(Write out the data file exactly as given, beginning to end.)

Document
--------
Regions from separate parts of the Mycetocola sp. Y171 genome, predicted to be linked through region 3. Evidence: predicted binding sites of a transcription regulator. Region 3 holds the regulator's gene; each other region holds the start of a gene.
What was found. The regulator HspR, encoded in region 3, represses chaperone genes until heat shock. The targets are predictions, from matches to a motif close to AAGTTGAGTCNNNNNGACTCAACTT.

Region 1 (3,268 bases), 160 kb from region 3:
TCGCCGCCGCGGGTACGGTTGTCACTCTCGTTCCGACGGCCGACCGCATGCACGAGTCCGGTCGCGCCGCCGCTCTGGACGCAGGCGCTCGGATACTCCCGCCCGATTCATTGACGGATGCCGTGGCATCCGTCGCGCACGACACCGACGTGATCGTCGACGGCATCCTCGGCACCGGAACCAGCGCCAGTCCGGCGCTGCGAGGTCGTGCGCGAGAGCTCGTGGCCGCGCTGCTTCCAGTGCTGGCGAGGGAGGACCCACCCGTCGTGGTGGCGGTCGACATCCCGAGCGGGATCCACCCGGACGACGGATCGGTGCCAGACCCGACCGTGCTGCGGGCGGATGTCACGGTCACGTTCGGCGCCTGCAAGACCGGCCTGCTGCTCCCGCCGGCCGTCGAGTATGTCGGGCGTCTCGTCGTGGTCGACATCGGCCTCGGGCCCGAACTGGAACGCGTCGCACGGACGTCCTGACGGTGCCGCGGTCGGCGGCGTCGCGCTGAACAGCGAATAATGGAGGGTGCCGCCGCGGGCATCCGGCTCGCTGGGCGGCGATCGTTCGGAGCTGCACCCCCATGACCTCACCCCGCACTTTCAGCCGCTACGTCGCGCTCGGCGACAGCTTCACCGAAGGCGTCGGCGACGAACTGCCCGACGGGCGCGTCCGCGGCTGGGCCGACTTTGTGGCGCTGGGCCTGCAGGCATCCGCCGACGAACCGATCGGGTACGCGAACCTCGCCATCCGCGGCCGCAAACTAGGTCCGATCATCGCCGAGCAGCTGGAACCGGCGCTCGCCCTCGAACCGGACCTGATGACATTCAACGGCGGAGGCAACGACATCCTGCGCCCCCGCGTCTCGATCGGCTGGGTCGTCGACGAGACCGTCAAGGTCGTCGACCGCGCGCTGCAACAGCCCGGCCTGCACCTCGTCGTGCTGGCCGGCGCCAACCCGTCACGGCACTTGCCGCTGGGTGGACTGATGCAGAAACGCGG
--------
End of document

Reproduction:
Regions from separate parts of the Mycetocola sp. Y171 genome, predicted to be linked through region 3. Evidence: predicted binding sites of a transcription regulator. Region 3 holds the regulator's gene; each other region holds the start of a gene.
What was found. The regulator HspR, encoded in region 3, represses chaperone genes until heat shock. The targets are predictions, from matches to a motif close to AAGTTGAGTCNNNNNGACTCAACTT.

Region 1 (3,268 bases), 160 kb from region 3:
TCGCCGCCGCGGGTACGGTTGTCACTCTCGTTCCGACGGCCGACCGCATGCACGAGTCCGGTCGCGCCGCCGCTCTGGACGCAGGCGCTCGGATACTCCCGCCCGATTCATTGACGGATGCCGTGGCATCCGTCGCGCACGACACCGACGTGATCGTCGACGGCATCCTCGGCACCGGAACCAGCGCCAGTCCGGCGCTGCGAGGTCGTGCGCGAGAGCTCGTGGCCGCGCTGCTTCCAGTGCTGGCGAGGGAGGACCCACCCGTCGTGGTGGCGGTCGACATCCCGAGCGGGATCCACCCGGACGACGGATCGGTGCCAGACCCGACCGTGCTGCGGGCGGATGTCACGGTCACGTTCGGCGCCTGCAAGACCGGCCTGCTGCTCCCGCCGGCCGTCGAGTATGTCGGGCGTCTCGTCGTGGTCGACATCGGCCTCGGGCCCGAACTGGAACGCGTCGCACGGACGTCCTGACGGTGCCGCGGTCGGCGGCGTCGCGCTGAACAGCGAATAATGGAGGGTGCCGCCGCGGGCATCCGGCTCGCTGGGCGGCGATCGTTCGGAGCTGCACCCCCATGACCTCACCCCGCACTTTCAGCCGCTACGTCGCGCTCGGCGACAGCTTCACCGAAGGCGTCGGCGACGAACTGCCCGACGGGCGCGTCCGCGGCTGGGCCGACTTTGTGGCGCTGGGCCTGCAGGCATCCGCCGACGAACCGATCGGGTACGCGAACCTCGCCATCCGCGGCCGCAAACTAGGTCCGATCATCGCCGAGCAGCTGGAACCGGCGCTCGCCCTCGAACCGGACCTGATGACATTCAACGGCGGAGGCAACGACATCCTGCGCCCCCGCGTCTCGATCGGCTGGGTCGTCGACGAGACCGTCAAGGTCGTCGACCGCGCGCTGCAACAGCCCGGCCTGCACCTCGTCGTGCTGGCCGGCGCCAACCCGTCACGGCACTTGCCGCTGGGTGGACTGATGCAGAAACGCGG